Tech students to compete in China this summer

While many students may be going to China for work or studying abroad this summer, three students will be traveling there to compete against entrepreneurs from all over the world in the Hong Kong Polytechnic University Innovation and Entrepreneurship Global Student Challenge (PolyU Global Challenge).

The students and friends–Elizabeth Blumer, a fourth-year MGT major; Joy Buolamwini, a fourth-year CS major; and Sarah Vaden, a fourth-year AE major–joined together to create Cross Path Music, a platform for users to create and collaborate with other users from around the world to create music.

For the challenge, participants had to create business plans for their products, and compete against each other to win the grand prize of $5000. Additionally, students also could compete for the title of Best Commercial.

The competition called for a brand new product, and Buolamwini and Vaden were veterans of the entrepreneurship and innovation game. Buolamwini has developed a number of different projects in the past, and Vaden won second place at Tech’s Inventure Prize 2010.

Inspired by their own music experiences, Buolamwini, Blumer and Vaden sought to mix aspects of an increasingly globalized society with the jam sessions and music production. The result of their hard work was Cross Path Music, which allows for musicians all over the world to collaborate using existing technologies such as an Xbox or a laptop.

“[Cross Path Music] blends, or provides the ‘cross path’ of amateur musicians from all over the world, social networking, talent recruiting and acquisition, and education. What differentiates us from the current market is that we provide less ‘lag time’ in the music making experience, giving users the feeling of making music as if the were actually playing together in the same room. Further, we capitalize on the desire to ‘get seen’ by labels and the need for streamlined recruitment process by giving A&R scouts listen-in privileges to our secure jam sessions,” Vaden said.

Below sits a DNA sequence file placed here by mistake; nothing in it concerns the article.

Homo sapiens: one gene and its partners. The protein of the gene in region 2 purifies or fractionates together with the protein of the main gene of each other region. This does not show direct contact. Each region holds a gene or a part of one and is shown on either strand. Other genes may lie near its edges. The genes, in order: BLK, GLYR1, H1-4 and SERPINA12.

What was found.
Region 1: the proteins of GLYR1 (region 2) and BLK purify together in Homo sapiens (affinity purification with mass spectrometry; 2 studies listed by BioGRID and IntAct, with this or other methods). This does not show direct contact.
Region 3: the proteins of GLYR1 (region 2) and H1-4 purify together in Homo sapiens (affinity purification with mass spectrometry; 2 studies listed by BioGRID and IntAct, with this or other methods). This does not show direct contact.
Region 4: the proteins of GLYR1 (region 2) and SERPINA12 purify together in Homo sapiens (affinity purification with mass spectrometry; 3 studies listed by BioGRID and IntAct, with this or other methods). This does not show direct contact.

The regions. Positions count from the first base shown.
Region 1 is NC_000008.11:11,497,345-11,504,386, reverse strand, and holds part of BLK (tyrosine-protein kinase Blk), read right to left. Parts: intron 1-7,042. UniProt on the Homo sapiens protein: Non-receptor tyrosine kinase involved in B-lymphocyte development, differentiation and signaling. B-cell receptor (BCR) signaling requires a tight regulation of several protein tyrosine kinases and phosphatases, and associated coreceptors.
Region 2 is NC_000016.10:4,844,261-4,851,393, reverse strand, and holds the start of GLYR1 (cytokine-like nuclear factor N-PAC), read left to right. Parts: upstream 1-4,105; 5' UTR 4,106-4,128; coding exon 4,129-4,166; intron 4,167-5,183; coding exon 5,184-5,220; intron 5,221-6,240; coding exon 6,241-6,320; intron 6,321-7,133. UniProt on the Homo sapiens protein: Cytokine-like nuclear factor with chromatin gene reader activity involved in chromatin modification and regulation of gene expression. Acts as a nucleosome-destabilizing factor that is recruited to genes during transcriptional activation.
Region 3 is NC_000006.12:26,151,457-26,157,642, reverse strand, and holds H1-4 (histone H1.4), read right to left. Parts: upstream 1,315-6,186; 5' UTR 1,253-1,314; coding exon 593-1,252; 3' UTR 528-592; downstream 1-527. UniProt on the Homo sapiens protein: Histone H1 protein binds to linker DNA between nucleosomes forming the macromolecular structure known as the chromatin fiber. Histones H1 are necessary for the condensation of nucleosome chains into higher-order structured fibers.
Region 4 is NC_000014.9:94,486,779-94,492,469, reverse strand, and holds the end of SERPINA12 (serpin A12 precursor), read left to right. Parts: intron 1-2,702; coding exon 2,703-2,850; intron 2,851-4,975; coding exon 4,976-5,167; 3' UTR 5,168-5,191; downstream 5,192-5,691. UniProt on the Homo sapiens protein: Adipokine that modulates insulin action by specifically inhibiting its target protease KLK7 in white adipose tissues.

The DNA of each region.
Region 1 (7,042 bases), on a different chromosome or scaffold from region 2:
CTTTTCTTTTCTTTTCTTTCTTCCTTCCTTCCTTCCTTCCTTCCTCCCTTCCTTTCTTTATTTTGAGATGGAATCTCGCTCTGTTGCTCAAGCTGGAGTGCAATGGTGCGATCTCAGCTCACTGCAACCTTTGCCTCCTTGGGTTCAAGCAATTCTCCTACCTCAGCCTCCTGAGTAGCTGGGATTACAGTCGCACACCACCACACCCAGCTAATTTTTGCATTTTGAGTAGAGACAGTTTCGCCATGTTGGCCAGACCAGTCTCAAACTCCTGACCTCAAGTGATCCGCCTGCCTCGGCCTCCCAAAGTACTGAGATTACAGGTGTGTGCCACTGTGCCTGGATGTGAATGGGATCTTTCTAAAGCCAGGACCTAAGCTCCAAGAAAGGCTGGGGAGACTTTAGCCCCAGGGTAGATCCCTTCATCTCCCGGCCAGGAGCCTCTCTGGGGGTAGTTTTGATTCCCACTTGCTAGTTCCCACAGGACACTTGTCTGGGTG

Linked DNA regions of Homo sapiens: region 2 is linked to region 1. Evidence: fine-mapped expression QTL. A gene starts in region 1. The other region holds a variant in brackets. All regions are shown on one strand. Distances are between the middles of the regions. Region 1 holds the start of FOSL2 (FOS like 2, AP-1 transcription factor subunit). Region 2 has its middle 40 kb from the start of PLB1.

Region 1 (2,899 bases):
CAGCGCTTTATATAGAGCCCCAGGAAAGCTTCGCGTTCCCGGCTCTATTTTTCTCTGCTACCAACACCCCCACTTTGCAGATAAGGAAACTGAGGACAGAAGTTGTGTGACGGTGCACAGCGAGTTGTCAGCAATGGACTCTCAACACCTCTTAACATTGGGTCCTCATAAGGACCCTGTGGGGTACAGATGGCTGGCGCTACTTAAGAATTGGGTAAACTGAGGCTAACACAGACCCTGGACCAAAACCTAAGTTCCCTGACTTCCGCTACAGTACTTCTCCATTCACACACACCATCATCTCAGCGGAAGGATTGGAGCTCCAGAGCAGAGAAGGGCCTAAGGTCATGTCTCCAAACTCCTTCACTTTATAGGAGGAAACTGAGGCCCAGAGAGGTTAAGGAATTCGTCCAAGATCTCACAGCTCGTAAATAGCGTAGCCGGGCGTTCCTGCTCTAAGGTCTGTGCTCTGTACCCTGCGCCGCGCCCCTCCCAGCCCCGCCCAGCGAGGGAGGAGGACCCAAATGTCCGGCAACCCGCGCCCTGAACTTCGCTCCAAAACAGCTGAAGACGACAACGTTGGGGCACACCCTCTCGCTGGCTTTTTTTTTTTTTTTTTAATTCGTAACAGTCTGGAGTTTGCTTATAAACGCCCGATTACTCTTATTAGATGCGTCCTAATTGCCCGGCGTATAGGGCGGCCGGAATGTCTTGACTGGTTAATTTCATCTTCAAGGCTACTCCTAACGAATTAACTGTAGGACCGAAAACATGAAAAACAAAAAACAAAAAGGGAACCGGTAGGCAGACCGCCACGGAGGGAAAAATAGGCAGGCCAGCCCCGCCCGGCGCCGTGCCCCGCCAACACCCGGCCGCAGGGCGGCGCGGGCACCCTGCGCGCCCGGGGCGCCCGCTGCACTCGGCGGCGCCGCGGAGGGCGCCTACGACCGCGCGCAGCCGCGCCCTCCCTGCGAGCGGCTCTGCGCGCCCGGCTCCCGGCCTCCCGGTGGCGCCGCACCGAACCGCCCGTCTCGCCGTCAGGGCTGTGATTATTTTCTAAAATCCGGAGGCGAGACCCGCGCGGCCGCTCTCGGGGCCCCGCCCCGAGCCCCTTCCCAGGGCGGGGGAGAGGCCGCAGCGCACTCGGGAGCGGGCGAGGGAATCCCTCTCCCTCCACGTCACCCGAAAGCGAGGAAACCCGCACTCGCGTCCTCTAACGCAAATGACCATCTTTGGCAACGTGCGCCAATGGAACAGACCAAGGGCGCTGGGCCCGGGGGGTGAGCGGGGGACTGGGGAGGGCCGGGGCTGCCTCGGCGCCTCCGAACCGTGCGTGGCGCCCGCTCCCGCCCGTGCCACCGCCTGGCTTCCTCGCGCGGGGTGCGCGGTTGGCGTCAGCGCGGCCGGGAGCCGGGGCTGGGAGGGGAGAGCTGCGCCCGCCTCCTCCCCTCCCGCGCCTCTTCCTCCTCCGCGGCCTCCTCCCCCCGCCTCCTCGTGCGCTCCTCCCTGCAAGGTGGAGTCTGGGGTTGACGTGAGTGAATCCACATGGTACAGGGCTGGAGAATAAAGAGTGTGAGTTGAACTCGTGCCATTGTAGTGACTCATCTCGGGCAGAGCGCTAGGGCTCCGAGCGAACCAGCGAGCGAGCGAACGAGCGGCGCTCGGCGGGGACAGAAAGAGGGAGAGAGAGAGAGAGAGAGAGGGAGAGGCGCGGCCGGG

“Our initial target market is amateur musicians of all levels, from beginner, just learning an instrument, to expert,” Blumer said. “Also, while initially starting in the US, we will expand the technology and business overseas, allowing you to create and play music with a drummer from Ghana, a trombonist from Germany, and an electric guitar player from Los Angeles.”

The business plan creation process was not always hard work, according to the trio. In addition to creating their product and its business plan, the team is also competing in the Best Commercial competition, which they filmed together and wrote the jingle for.

“We realize the concept of Cross Path Music is a valuable idea, one that we will not squander and throw to the wayside. Based on how the competition goes and our plans for the immediate future, I could see it being a few years before we actually launch an updated and more researched version of Cross Path Music,” Blumer said. “I definitely want to continue to get constructive feedback, and pursue some more aggressive market research. Given all three of our busy schedules, it’s a little early to say whether or not we anticipate launching this full time in the immediate future.”

Although the future of their product is still hazy, Blumer, Buolamwini and Vaden will be traveling to China on June 11 and will be competing against other student teams from Carnegie Mellon University, Princeton, and a number of other international universities.


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